Archive for the tag 'sewage treatment'

Photo by PayPaul

When it comes to sewage spilling into our waterways, people might not really want to know – but they should. The New York Daily News is reporting that while sewage plant operators are required to report spills to health authorities right away, many wait for long spells and often give incomplete reports.

When a sewage spill happens, by law, a sewage plant is required to notify the Department of Environmental Conservation (DEC) within two hours and the public at large within four hours. Despite this, the Daily News has learned that many spills haven’t been properly reported in a timely fashion:

The agency recently started posting untreated sewage spills on its website to warn the public. The latest report, posted Friday, lists spills — including a 1,000-gallon spill that flowed into Flushing Bay near College Point, Queens — from as far back as May 8.

But most of the entries failed to report the volume of the spills.

A new law passed May 1 requires municipal sewage plant operators to report spills to health officials within two hours and the public within four. But many plant reports are filed late and incomplete, showing “unknown” spill volumes, the Associated Press reported Sunday.

For instance, a spill into Paerdegat Basin in Flatlands, Brooklyn, on June 28, and another into the Harlem River in the Bronx on July 15, failed to report the volume of the spills.

The DEC estimates $36 billion is needed over the next 20 years to repair and upgrade sewer systems at 643 municipal treatment plants in the state.

For those interested, the only two spills reported in Kings County were both at the Red Hook facility in early June – and none at the local Coney Island Wastewater Treatment Plant on Knapp Street. The DEC (and the Daily News, for that matter) does not make it easy to find the reports on their website, but after some prodding they turned up here, as a downloadable spreadsheet.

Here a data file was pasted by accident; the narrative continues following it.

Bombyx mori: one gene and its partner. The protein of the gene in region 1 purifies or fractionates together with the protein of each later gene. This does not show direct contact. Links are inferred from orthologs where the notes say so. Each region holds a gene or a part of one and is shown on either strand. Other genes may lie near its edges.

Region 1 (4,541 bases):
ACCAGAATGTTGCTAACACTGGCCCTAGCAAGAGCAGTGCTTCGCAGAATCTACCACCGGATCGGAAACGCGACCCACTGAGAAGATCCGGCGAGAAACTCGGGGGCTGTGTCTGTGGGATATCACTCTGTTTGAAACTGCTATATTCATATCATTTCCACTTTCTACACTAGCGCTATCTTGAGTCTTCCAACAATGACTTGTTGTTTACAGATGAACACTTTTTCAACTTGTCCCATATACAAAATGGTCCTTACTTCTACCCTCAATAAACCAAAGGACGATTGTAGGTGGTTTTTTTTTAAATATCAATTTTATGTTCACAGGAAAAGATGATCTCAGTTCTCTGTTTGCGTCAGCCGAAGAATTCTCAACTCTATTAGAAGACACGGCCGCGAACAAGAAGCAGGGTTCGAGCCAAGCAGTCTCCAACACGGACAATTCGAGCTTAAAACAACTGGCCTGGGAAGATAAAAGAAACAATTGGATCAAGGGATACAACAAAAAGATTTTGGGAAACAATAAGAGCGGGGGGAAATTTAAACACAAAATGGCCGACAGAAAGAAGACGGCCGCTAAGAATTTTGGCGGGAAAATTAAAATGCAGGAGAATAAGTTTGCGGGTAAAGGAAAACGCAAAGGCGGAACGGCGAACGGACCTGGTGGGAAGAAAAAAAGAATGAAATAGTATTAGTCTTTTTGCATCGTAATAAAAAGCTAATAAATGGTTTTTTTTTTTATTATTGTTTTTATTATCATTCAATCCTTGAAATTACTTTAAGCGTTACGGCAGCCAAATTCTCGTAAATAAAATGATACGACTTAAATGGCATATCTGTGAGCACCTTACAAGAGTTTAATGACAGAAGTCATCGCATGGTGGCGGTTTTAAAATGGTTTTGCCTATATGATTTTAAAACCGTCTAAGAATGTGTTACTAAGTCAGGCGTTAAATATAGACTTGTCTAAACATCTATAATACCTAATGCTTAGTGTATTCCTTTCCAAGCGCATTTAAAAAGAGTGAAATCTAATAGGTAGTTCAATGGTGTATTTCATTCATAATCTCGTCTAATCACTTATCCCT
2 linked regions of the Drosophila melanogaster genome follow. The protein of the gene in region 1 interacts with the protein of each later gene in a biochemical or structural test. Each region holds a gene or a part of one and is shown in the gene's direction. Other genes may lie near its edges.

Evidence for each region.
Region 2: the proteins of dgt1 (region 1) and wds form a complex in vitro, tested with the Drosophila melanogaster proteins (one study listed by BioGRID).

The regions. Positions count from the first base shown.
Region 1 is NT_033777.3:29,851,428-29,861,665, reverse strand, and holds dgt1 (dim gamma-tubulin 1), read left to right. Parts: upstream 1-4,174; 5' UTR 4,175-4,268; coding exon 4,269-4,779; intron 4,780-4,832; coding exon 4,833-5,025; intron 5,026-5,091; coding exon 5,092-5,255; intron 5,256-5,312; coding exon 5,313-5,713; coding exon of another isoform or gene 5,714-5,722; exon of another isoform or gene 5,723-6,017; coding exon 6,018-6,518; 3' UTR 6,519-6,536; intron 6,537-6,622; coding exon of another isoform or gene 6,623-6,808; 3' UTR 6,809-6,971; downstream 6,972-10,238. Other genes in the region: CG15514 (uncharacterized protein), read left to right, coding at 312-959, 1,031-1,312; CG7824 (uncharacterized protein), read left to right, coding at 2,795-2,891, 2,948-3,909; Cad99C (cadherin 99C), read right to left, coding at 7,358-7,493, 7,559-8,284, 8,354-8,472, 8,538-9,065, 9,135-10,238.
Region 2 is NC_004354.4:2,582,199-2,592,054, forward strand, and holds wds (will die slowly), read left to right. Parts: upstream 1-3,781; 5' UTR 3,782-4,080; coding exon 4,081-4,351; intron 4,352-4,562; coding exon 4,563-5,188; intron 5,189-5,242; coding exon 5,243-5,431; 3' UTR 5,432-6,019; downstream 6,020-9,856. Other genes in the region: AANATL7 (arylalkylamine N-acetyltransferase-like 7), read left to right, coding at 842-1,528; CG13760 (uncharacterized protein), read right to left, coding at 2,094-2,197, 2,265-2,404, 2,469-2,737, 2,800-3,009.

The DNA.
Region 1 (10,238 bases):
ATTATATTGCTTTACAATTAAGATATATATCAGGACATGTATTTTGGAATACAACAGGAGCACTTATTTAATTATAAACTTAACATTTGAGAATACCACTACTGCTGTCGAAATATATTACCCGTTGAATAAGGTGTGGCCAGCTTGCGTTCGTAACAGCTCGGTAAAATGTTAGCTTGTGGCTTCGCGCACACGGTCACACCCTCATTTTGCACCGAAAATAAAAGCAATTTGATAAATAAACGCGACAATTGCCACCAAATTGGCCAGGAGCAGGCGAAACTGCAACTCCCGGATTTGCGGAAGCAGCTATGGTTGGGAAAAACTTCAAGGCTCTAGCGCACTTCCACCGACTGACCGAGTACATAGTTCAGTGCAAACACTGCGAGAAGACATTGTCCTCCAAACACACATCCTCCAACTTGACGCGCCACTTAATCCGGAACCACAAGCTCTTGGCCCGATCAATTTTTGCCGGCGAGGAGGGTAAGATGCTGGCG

Recently, New York State received $340 million from the Environmental Protection Agency (EPA) to upgrade and fix the state’s sewage plants, like our own Knapp Street poop factory. The sum given by the EPA is a drop in the bucket compared to the $36 billion needed.

The failure of sewage plant operators to report on spills in a timely and full fashion also adds to the overall growing paranoia over the cleanliness of the beaches and waterways in the local area. Earlier in the month, we reported on a Natural Resources Defense Council study that measured cleanliness of the ocean water at Brighton Beach and Coney Island. The study pointed to the sewage overflow problem which amounts to 30 billion gallons annually in the city.

Mark Treyger (Source: Assemblyman Bill Colton’s office)

New York State received $340 million dollars from the federal Environmental Protection Agency last week to upgrade sewage and drinking water plants to protect against future storms like Superstorm Sandy. Local City Council candidate Mark Treyger, running for the 47th District covering Coney Island and Gravesend, is calling on the state to steer those funds to the Coney Island Sewage Treatment Plant on Knapp Street, saying it needs it the most.

Of the $340 million, most of it – $283 million – is earmarked specifically for sewage plants. The funds are part of a the Sandy emergency relief package approved by Congress at the beginning of the year, and are aimed at making upgrades that would keep raw sewage contained instead of discharging into public waterways – as is the case during heavy rainfalls when the plants’ tanks overfill.

Treyger said in a press release that the local plant should be a high-priority for the state because of its vulnerable location and its trouble grappling with Superstorm Sandy. The press release said: